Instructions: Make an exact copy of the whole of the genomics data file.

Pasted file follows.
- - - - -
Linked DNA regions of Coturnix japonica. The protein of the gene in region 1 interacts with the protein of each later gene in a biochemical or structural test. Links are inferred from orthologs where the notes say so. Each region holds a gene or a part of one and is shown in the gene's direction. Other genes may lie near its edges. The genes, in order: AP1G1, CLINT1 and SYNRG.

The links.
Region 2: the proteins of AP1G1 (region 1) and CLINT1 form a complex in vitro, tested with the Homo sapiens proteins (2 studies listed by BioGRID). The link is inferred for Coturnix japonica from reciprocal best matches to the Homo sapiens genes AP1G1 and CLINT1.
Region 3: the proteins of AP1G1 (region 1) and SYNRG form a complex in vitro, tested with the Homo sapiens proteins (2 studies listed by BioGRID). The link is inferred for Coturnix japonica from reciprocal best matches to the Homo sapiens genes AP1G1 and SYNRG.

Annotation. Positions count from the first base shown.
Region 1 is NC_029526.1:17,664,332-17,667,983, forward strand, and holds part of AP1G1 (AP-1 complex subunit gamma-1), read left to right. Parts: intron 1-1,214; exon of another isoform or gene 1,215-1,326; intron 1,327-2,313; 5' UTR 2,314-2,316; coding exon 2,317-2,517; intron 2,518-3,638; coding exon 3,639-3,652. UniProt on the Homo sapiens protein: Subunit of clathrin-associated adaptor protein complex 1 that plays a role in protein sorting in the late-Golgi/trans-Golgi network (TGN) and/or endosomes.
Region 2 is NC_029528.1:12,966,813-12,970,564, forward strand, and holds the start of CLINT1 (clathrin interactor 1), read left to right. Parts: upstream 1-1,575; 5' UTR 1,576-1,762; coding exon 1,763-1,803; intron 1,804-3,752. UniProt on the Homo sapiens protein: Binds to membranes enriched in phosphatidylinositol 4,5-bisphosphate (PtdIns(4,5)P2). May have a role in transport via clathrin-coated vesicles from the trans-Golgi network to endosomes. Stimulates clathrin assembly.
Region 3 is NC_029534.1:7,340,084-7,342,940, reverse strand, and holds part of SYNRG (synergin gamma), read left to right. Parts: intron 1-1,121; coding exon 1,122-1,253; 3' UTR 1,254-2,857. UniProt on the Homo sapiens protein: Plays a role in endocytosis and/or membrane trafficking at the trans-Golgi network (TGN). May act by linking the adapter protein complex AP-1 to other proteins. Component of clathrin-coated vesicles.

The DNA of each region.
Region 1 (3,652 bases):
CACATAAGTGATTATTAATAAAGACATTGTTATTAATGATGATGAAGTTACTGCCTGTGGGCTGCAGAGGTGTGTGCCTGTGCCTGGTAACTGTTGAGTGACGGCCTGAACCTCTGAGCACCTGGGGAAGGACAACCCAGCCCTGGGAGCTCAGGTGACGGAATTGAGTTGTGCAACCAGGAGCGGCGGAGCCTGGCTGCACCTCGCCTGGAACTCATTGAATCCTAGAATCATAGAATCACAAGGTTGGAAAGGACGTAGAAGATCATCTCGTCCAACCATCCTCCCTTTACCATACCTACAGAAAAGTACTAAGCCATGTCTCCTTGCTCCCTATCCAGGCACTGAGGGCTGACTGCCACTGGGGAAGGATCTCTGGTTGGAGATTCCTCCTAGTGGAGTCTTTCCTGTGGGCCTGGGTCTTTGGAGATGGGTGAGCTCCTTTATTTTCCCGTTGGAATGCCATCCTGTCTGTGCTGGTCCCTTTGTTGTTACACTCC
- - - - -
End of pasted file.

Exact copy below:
Linked DNA regions of Coturnix japonica. The protein of the gene in region 1 interacts with the protein of each later gene in a biochemical or structural test. Links are inferred from orthologs where the notes say so. Each region holds a gene or a part of one and is shown in the gene's direction. Other genes may lie near its edges. The genes, in order: AP1G1, CLINT1 and SYNRG.

The links.
Region 2: the proteins of AP1G1 (region 1) and CLINT1 form a complex in vitro, tested with the Homo sapiens proteins (2 studies listed by BioGRID). The link is inferred for Coturnix japonica from reciprocal best matches to the Homo sapiens genes AP1G1 and CLINT1.
Region 3: the proteins of AP1G1 (region 1) and SYNRG form a complex in vitro, tested with the Homo sapiens proteins (2 studies listed by BioGRID). The link is inferred for Coturnix japonica from reciprocal best matches to the Homo sapiens genes AP1G1 and SYNRG.

Annotation. Positions count from the first base shown.
Region 1 is NC_029526.1:17,664,332-17,667,983, forward strand, and holds part of AP1G1 (AP-1 complex subunit gamma-1), read left to right. Parts: intron 1-1,214; exon of another isoform or gene 1,215-1,326; intron 1,327-2,313; 5' UTR 2,314-2,316; coding exon 2,317-2,517; intron 2,518-3,638; coding exon 3,639-3,652. UniProt on the Homo sapiens protein: Subunit of clathrin-associated adaptor protein complex 1 that plays a role in protein sorting in the late-Golgi/trans-Golgi network (TGN) and/or endosomes.
Region 2 is NC_029528.1:12,966,813-12,970,564, forward strand, and holds the start of CLINT1 (clathrin interactor 1), read left to right. Parts: upstream 1-1,575; 5' UTR 1,576-1,762; coding exon 1,763-1,803; intron 1,804-3,752. UniProt on the Homo sapiens protein: Binds to membranes enriched in phosphatidylinositol 4,5-bisphosphate (PtdIns(4,5)P2). May have a role in transport via clathrin-coated vesicles from the trans-Golgi network to endosomes. Stimulates clathrin assembly.
Region 3 is NC_029534.1:7,340,084-7,342,940, reverse strand, and holds part of SYNRG (synergin gamma), read left to right. Parts: intron 1-1,121; coding exon 1,122-1,253; 3' UTR 1,254-2,857. UniProt on the Homo sapiens protein: Plays a role in endocytosis and/or membrane trafficking at the trans-Golgi network (TGN). May act by linking the adapter protein complex AP-1 to other proteins. Component of clathrin-coated vesicles.

The DNA of each region.
Region 1 (3,652 bases):
CACATAAGTGATTATTAATAAAGACATTGTTATTAATGATGATGAAGTTACTGCCTGTGGGCTGCAGAGGTGTGTGCCTGTGCCTGGTAACTGTTGAGTGACGGCCTGAACCTCTGAGCACCTGGGGAAGGACAACCCAGCCCTGGGAGCTCAGGTGACGGAATTGAGTTGTGCAACCAGGAGCGGCGGAGCCTGGCTGCACCTCGCCTGGAACTCATTGAATCCTAGAATCATAGAATCACAAGGTTGGAAAGGACGTAGAAGATCATCTCGTCCAACCATCCTCCCTTTACCATACCTACAGAAAAGTACTAAGCCATGTCTCCTTGCTCCCTATCCAGGCACTGAGGGCTGACTGCCACTGGGGAAGGATCTCTGGTTGGAGATTCCTCCTAGTGGAGTCTTTCCTGTGGGCCTGGGTCTTTGGAGATGGGTGAGCTCCTTTATTTTCCCGTTGGAATGCCATCCTGTCTGTGCTGGTCCCTTTGTTGTTACACTCC